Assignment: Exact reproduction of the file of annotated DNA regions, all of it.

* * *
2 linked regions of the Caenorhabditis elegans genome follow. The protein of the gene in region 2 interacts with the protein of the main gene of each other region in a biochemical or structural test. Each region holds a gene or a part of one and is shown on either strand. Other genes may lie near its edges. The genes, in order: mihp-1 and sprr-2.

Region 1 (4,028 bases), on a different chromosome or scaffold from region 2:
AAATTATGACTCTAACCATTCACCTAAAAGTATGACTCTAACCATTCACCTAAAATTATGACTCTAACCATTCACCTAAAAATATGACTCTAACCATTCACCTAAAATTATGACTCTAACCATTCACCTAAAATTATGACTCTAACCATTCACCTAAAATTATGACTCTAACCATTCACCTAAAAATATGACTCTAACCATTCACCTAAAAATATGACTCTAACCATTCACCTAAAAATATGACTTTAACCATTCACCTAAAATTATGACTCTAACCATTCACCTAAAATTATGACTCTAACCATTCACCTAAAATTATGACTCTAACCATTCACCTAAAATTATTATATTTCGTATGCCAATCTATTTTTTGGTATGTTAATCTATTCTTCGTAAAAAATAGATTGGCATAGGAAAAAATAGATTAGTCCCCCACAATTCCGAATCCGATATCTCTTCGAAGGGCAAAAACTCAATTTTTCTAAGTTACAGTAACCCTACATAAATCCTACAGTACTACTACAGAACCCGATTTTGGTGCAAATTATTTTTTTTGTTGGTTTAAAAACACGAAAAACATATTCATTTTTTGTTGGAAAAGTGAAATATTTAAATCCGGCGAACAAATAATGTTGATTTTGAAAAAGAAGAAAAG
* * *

2 linked regions of the Caenorhabditis elegans genome follow. The protein of the gene in region 2 interacts with the protein of the main gene of each other region in a biochemical or structural test. Each region holds a gene or a part of one and is shown on either strand. Other genes may lie near its edges. The genes, in order: mihp-1 and sprr-2.

Region 1 (4,028 bases), on a different chromosome or scaffold from region 2:
AAATTATGACTCTAACCATTCACCTAAAAGTATGACTCTAACCATTCACCTAAAATTATGACTCTAACCATTCACCTAAAAATATGACTCTAACCATTCACCTAAAATTATGACTCTAACCATTCACCTAAAATTATGACTCTAACCATTCACCTAAAATTATGACTCTAACCATTCACCTAAAAATATGACTCTAACCATTCACCTAAAAATATGACTCTAACCATTCACCTAAAAATATGACTTTAACCATTCACCTAAAATTATGACTCTAACCATTCACCTAAAATTATGACTCTAACCATTCACCTAAAATTATGACTCTAACCATTCACCTAAAATTATTATATTTCGTATGCCAATCTATTTTTTGGTATGTTAATCTATTCTTCGTAAAAAATAGATTGGCATAGGAAAAAATAGATTAGTCCCCCACAATTCCGAATCCGATATCTCTTCGAAGGGCAAAAACTCAATTTTTCTAAGTTACAGTAACCCTACATAAATCCTACAGTACTACTACAGAACCCGATTTTGGTGCAAATTATTTTTTTTGTTGGTTTAAAAACACGAAAAACATATTCATTTTTTGTTGGAAAAGTGAAATATTTAAATCCGGCGAACAAATAATGTTGATTTTGAAAAAGAAGAAAAG